It’s important to establish a baseline for animal agriculture's environmental impact. Erpelding referenced a 2013 report by the FAO which said chickens accounted for the lowest amount of emissions among other livestock animals including beef cattle, dairy cattle, pigs and buffalo. This shows the global industry is already well positioned in terms of sustainability.

He reviewed data from a number of sources including the U.S. Environmental Protection Agency (EPA), the FAO, and the Intergovernmental Panel on Climate Change. The data showed that globally agriculture, forestry and other land use in that category accounts for 24% of greenhouse gas emissions. In the U.S., according to the EPA, agriculture accounts for 9%, which Erpelding said may be closer to global emissions for the sector.

greenhouse-gas-emissions-us

In 2016, agriculture was the smallest component of U.S. emissions by sector.

Since the 1970s, agriculture’s overall contribution of greenhouse gases has remained relatively steady while other human activities’ – transportation, industry, and energy (electricity, heating, etc.) – output all increased over time. Chicken, specifically, decreased its emissions thanks to the industry’s steadily increasing efficiency.

The role of meat in a healthy diet

Meat’s health impact is also much maligned in the popular mind. The belief is red meat and processed meat are bad for you. But, what actually kills people? Erpelding reviewed another report – this one financed by the Bill and Melinda Gates Foundation – that looked into what global dietary trends were associated with pre-mature death.

The study identified three key factors: high intake of sodium; low intake of whole grains and low intake of fruits. Conversely, from a dietary risk comparative ranking, it found both the mortality rate and the number of deaths at the global level attributable to diet were the lowest in diets high in red meat, low in milk and high in processed meat.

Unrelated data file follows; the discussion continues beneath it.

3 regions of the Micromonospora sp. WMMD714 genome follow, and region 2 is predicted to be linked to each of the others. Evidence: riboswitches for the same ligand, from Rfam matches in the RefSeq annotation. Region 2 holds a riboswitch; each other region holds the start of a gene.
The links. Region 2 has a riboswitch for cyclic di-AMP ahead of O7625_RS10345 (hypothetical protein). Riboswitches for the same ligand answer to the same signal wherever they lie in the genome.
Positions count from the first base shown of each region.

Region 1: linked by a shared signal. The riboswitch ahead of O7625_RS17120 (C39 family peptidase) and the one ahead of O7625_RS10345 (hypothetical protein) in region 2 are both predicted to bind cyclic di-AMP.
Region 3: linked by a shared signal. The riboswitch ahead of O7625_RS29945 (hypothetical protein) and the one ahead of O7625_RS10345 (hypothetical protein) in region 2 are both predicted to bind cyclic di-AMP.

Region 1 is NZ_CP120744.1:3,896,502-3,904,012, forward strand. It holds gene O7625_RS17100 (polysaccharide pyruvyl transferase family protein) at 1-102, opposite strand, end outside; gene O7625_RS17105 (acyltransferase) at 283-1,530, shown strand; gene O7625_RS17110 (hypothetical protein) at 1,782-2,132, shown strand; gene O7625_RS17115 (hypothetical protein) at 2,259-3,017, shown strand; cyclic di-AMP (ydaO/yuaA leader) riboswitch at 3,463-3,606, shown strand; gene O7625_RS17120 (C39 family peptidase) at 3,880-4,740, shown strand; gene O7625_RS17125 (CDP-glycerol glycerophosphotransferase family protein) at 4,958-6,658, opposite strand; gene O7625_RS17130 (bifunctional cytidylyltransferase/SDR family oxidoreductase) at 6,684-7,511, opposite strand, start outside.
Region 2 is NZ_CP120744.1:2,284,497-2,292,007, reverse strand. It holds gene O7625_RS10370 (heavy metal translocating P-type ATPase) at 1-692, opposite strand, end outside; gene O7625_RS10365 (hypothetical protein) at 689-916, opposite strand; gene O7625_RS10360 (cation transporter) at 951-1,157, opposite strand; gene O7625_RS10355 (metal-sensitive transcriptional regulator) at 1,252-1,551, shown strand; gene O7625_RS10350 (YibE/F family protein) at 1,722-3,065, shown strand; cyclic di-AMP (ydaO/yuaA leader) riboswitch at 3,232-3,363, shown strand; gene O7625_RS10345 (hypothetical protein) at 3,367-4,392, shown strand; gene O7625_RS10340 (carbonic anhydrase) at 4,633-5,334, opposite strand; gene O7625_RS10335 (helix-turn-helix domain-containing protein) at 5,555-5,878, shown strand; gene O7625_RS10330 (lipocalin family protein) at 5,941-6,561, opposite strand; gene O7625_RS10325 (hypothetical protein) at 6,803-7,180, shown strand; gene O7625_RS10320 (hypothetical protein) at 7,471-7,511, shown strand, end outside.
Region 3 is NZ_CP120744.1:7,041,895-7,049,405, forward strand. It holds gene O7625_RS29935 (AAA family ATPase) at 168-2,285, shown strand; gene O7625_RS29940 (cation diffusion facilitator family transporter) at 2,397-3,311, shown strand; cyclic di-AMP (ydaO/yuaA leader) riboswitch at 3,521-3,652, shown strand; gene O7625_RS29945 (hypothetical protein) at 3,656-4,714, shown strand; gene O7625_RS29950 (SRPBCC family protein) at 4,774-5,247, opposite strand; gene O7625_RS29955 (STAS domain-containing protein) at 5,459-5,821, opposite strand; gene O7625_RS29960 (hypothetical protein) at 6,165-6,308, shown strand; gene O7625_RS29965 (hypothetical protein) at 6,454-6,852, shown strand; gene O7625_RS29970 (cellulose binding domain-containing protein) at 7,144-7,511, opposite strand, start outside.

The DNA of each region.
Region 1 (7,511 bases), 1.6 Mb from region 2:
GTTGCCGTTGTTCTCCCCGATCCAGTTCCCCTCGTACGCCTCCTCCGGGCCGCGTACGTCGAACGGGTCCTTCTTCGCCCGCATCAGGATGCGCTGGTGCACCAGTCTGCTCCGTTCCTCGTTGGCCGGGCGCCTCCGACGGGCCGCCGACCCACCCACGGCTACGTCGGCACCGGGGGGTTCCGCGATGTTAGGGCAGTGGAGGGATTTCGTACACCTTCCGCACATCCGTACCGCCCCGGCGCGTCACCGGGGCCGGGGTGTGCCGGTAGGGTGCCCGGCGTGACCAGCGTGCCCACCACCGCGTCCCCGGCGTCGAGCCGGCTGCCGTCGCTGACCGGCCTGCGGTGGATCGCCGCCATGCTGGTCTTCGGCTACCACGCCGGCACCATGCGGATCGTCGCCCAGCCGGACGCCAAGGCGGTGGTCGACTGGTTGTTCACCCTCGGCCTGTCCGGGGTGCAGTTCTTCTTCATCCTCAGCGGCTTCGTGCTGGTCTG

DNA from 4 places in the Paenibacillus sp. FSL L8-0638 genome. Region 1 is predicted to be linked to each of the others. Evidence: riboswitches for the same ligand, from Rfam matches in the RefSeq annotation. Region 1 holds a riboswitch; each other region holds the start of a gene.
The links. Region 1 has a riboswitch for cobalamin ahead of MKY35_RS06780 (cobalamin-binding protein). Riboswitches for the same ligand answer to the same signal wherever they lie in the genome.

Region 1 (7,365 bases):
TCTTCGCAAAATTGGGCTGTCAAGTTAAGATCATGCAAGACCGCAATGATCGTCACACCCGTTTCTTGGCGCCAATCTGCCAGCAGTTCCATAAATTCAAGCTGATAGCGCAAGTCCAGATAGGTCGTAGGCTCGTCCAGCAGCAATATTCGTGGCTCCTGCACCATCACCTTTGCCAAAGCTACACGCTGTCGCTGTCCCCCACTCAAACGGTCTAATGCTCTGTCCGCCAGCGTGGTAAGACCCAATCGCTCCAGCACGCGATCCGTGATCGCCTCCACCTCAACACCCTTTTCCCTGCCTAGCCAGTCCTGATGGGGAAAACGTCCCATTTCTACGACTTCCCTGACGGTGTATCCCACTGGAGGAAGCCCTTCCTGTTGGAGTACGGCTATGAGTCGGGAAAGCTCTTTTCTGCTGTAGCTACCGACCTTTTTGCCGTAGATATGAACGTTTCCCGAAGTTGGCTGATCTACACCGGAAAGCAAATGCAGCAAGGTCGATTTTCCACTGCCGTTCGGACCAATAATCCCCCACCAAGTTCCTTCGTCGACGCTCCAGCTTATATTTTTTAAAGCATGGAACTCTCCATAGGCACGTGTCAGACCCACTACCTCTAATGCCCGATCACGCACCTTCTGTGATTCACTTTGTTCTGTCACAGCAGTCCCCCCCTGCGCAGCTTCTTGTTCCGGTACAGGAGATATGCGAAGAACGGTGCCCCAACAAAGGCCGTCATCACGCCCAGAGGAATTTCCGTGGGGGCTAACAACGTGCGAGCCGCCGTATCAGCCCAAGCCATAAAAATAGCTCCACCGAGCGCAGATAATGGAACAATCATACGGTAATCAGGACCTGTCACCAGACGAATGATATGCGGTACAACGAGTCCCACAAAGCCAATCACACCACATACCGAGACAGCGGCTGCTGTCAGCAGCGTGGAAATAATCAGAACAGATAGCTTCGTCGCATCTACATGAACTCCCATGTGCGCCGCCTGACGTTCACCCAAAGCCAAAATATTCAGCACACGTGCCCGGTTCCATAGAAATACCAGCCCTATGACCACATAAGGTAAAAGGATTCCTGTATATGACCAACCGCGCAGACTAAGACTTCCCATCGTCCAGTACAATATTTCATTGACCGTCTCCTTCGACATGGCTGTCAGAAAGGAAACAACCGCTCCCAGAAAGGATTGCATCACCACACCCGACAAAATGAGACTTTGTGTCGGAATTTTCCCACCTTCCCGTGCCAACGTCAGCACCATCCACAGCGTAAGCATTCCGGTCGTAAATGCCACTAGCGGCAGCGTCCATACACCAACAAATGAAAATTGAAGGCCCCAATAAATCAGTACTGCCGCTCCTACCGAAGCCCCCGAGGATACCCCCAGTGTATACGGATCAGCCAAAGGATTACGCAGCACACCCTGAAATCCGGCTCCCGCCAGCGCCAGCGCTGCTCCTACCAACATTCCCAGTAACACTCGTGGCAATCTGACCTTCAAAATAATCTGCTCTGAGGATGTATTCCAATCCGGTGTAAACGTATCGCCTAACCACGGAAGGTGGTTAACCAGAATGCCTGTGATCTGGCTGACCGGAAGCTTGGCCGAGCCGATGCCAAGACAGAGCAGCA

Erpelding said this report should be better publicized and studied to help understand what role food truly plays in our health. He said it could play a significant role in a crafting a scientifically proven sustainable, healthy diet for humanity.

The role of the poultry industry

Poultry, as a nutritious and sustainable protein, will play a role in the diet of the future. Erpelding made these recommendations:

  • Consider the sustainable development goals: Poultry companies should consider the UN’s goals as part of their overall vision on sustainability.
  • Follow all the science, but think critically: The industry should follow the science and make science-based decisions. However, it must not forget to consider the source of the study, its methodology and it’s financing, too. Those factors can influence outcomes.
  • Share the economic impact of poultry: Poultry’s economic impact, from small farmers to international corporations, is massive. Sharing that data with consumers and policy makers is important to building the discussion surrounding the industry.
  • Get a seat at the table with politicians: Governmental organizations will play a role in sustainability going forward, so the industry should proactively reach out in order stay in the policy discussions that impact it.
Page 1 of 1590
Next Page